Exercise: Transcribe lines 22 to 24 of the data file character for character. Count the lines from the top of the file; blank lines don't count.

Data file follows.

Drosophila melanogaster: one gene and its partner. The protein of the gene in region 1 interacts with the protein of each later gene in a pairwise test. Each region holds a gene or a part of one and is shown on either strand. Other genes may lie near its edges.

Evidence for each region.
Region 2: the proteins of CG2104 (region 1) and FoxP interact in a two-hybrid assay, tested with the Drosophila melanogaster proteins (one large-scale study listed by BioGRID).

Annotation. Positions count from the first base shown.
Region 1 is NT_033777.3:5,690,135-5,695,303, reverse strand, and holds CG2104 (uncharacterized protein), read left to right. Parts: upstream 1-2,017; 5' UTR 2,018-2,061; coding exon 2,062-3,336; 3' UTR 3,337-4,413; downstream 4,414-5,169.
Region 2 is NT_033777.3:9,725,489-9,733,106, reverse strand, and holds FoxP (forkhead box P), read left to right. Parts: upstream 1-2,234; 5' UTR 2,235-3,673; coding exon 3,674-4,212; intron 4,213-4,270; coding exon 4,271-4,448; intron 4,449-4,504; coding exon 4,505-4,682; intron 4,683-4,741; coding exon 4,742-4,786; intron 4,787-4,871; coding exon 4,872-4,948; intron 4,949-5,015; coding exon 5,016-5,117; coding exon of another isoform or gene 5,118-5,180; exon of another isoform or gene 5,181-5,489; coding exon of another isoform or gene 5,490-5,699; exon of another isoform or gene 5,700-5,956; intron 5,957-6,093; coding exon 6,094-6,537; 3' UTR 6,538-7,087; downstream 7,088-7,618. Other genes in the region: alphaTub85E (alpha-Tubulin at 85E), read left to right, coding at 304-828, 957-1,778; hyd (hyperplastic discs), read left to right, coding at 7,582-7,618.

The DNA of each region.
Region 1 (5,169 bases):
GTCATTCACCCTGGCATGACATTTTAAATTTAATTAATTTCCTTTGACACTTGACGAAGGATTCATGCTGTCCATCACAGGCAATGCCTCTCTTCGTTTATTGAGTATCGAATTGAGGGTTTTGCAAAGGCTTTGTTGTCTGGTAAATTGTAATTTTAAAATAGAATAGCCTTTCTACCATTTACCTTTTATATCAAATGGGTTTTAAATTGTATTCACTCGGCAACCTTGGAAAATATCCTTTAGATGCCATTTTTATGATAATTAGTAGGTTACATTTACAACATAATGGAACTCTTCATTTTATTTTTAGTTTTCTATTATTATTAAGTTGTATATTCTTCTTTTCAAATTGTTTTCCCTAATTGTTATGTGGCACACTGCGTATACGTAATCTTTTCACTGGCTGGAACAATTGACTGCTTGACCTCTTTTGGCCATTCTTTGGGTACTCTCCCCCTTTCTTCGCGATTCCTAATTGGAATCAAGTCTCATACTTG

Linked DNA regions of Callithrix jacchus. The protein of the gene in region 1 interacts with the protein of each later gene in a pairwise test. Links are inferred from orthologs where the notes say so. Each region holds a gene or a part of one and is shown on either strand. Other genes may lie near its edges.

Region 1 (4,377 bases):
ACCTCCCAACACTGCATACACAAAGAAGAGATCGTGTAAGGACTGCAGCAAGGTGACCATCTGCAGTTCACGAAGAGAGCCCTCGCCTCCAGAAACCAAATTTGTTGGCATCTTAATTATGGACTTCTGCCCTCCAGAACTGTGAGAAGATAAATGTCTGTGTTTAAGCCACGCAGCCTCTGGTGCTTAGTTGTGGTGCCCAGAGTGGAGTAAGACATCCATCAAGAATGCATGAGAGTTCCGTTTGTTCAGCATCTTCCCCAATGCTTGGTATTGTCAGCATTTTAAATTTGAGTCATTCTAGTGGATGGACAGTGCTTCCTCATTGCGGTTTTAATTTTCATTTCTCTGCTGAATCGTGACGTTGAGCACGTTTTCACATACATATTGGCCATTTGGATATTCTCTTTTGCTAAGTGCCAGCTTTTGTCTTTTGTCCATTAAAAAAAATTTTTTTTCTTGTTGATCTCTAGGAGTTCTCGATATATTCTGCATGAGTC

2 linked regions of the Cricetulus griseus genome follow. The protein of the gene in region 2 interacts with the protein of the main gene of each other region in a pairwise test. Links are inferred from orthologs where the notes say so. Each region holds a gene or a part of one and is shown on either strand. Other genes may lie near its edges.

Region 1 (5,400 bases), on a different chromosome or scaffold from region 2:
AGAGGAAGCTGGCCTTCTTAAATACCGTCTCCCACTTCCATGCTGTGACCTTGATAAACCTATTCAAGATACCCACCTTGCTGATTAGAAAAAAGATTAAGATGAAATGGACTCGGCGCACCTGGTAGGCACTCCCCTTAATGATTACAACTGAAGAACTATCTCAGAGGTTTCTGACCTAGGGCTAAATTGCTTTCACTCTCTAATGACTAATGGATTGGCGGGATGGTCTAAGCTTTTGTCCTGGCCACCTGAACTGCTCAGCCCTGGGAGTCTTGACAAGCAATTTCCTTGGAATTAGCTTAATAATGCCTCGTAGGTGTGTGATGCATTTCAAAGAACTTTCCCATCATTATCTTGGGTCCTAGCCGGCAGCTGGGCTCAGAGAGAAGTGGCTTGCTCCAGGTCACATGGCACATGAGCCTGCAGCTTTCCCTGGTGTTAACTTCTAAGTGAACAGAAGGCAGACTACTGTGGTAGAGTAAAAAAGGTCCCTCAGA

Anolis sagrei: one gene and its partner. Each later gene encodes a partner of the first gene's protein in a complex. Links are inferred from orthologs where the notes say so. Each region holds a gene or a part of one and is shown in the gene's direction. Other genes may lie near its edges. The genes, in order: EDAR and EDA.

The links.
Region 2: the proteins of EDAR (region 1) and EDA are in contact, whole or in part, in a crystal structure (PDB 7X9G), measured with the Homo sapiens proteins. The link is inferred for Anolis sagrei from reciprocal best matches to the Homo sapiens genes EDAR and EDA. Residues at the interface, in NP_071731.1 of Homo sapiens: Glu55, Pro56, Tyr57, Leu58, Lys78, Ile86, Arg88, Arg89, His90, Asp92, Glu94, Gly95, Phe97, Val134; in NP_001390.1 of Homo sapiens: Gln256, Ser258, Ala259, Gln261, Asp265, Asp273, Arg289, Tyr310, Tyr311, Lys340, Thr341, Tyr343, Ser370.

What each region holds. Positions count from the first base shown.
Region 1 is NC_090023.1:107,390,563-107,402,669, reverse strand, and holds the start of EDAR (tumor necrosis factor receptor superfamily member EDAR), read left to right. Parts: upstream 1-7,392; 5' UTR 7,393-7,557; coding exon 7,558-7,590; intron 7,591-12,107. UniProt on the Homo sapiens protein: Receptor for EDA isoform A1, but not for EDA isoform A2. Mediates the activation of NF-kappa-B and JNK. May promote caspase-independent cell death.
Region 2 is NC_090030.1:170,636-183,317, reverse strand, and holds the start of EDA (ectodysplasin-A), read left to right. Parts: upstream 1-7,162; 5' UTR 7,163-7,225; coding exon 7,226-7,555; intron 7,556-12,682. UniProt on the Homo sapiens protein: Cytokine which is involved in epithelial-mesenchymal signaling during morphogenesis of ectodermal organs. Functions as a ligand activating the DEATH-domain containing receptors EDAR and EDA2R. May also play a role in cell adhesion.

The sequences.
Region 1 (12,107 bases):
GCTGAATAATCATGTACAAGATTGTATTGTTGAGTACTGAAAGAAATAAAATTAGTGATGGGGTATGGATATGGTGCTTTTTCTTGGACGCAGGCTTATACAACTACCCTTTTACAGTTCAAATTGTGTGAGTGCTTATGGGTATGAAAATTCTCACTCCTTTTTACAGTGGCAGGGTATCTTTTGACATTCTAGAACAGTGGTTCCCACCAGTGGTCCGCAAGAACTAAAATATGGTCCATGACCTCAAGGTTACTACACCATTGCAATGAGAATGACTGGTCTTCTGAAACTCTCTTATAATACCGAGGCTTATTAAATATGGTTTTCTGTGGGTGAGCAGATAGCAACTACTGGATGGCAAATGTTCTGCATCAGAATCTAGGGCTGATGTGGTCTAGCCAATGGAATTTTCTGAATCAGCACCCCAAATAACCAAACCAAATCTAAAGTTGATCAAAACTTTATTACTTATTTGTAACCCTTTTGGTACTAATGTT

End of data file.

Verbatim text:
The sequences.
Region 1 (12,107 bases):
GCTGAATAATCATGTACAAGATTGTATTGTTGAGTACTGAAAGAAATAAAATTAGTGATGGGGTATGGATATGGTGCTTTTTCTTGGACGCAGGCTTATACAACTACCCTTTTACAGTTCAAATTGTGTGAGTGCTTATGGGTATGAAAATTCTCACTCCTTTTTACAGTGGCAGGGTATCTTTTGACATTCTAGAACAGTGGTTCCCACCAGTGGTCCGCAAGAACTAAAATATGGTCCATGACCTCAAGGTTACTACACCATTGCAATGAGAATGACTGGTCTTCTGAAACTCTCTTATAATACCGAGGCTTATTAAATATGGTTTTCTGTGGGTGAGCAGATAGCAACTACTGGATGGCAAATGTTCTGCATCAGAATCTAGGGCTGATGTGGTCTAGCCAATGGAATTTTCTGAATCAGCACCCCAAATAACCAAACCAAATCTAAAGTTGATCAAAACTTTATTACTTATTTGTAACCCTTTTGGTACTAATGTT